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Whitby Brewery Taproom

On a particularly wild February afternoon that Bram Stoker would have approved of, the Yorkshire Beer team took the pilgrimage across the North Yorkshire moors and up the 199 steps to visit Whitby Brewery.

Situated beside the ruins of Whitby Abbey, with a fantastic view of the bay and coast, Whitby Brewery moved into these new larger landmark premises in a converted barn in 2016 after being founded close by in 2013 by Richard Wells and his team of dedicated and local brew staff. It must be said that the 199 steps are optional as there is a car park and a road (but don’t drink and drive, NATCH!).

The taproom is well appointed with plenty of wood, black tiles and taps (funnily enough – ed). As a party of 6, there was plenty of variation in our orders and we enjoyed samples of Abbey Blonde (3.8% light blonde), Lager No 9 (4.2% lager), Whitby Whaler (4.0% amber bitter) and my pint of Saltwick Nab (4.2% ruby bitter).

All beers thankfully had a sparkler and were excellently kept and served. Saltwick Nab was a buttery, malty Yorkshire best bitter that disappeared rather too quickly! In terms of setup, the main brew space is filled on a weekend with seats, a stage for live music and a proper wood fired pizza oven. Ample seating was also available outside for nicer days.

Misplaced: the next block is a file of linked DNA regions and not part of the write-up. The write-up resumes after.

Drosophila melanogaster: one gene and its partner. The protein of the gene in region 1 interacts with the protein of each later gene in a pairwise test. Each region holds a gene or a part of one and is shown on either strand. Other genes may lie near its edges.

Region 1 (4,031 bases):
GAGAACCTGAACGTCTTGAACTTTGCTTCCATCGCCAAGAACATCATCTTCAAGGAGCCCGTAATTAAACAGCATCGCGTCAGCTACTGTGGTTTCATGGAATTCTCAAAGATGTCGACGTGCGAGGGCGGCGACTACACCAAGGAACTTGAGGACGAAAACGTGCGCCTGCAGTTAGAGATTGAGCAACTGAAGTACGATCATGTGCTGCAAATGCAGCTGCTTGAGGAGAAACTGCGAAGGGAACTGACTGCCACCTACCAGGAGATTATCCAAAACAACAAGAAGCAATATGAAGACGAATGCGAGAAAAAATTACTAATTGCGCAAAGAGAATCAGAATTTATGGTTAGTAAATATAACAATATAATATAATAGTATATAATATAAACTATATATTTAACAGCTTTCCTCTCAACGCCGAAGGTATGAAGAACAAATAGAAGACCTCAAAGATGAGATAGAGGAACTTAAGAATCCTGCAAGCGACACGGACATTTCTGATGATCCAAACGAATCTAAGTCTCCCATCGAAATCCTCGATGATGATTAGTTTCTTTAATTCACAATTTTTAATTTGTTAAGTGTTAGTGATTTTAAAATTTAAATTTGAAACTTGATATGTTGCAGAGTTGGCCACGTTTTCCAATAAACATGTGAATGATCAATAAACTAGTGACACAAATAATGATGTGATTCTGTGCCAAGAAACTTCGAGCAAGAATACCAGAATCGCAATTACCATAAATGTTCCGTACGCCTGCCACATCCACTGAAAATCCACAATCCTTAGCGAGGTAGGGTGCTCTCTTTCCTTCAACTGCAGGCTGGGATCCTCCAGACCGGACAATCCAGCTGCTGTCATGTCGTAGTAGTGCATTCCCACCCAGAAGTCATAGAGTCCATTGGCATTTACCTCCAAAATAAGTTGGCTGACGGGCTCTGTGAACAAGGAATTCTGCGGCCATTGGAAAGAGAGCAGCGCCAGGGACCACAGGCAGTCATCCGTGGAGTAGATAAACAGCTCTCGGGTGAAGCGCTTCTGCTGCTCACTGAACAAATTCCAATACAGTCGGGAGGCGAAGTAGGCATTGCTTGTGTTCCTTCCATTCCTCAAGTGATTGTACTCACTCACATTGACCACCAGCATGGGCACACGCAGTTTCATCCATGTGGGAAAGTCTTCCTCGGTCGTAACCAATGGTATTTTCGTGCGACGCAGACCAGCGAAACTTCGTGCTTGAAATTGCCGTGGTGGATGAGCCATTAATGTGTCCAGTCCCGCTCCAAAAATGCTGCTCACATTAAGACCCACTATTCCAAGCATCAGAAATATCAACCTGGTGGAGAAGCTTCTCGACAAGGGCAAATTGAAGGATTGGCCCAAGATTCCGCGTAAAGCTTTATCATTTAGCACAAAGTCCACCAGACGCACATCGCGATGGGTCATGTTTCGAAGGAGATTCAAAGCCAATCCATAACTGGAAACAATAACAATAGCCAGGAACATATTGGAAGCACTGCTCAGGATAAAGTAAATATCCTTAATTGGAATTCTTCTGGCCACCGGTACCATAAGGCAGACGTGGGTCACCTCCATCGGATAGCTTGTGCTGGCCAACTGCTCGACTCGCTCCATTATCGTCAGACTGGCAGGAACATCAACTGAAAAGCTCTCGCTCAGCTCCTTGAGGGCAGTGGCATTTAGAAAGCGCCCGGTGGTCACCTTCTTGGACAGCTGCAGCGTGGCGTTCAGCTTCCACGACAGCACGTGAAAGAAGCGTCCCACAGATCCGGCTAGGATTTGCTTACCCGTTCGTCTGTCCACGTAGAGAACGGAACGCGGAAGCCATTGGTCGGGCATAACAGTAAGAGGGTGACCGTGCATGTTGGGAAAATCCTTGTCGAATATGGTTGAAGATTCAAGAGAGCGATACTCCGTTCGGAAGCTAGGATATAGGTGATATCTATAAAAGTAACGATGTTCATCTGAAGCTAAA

We picked up a few bottles of Jet Black and can also report that this was a good, berry heavy stout to boot.

The bar staff were very friendly and knowledgeable, and more than happy to chat about the brewery and wax lyrical on the beer beyond what the pump clip says!

Brewery tours are offered pretty much all year round but booking is advised on weekends. Included in the price of the tour are 3 x 1/3rd tasters of your choice.

Well behaved dogs and children are permitted in the tap room but must be kept on leads at all times and, for health and safety reasons, are not permitted on the 45 minute tour. Check out the Whitby Brewery website for more info.

In closing, whilst the brewery is a hike up the hill (boy did I have to hear about that, GLEN) it’s well worth it for the views and the beer. It’s a welcome change from the Spoons and such in the harbour, that’s for sure.

Mat Wolfenden

Born and bred in Leeds, a mere stone's throw from one of the first Joshua Tetley pubs, Mat Wolfenden might be the man behind that ugly cabinet outside your house (and the superfast broadband it brings). Unnervingly fond of teeth-rottingly-sweet stouts, he would probably sell his mother (poor old Jean) for a pint of cask Theakston's XB. Plays the drums adequately.

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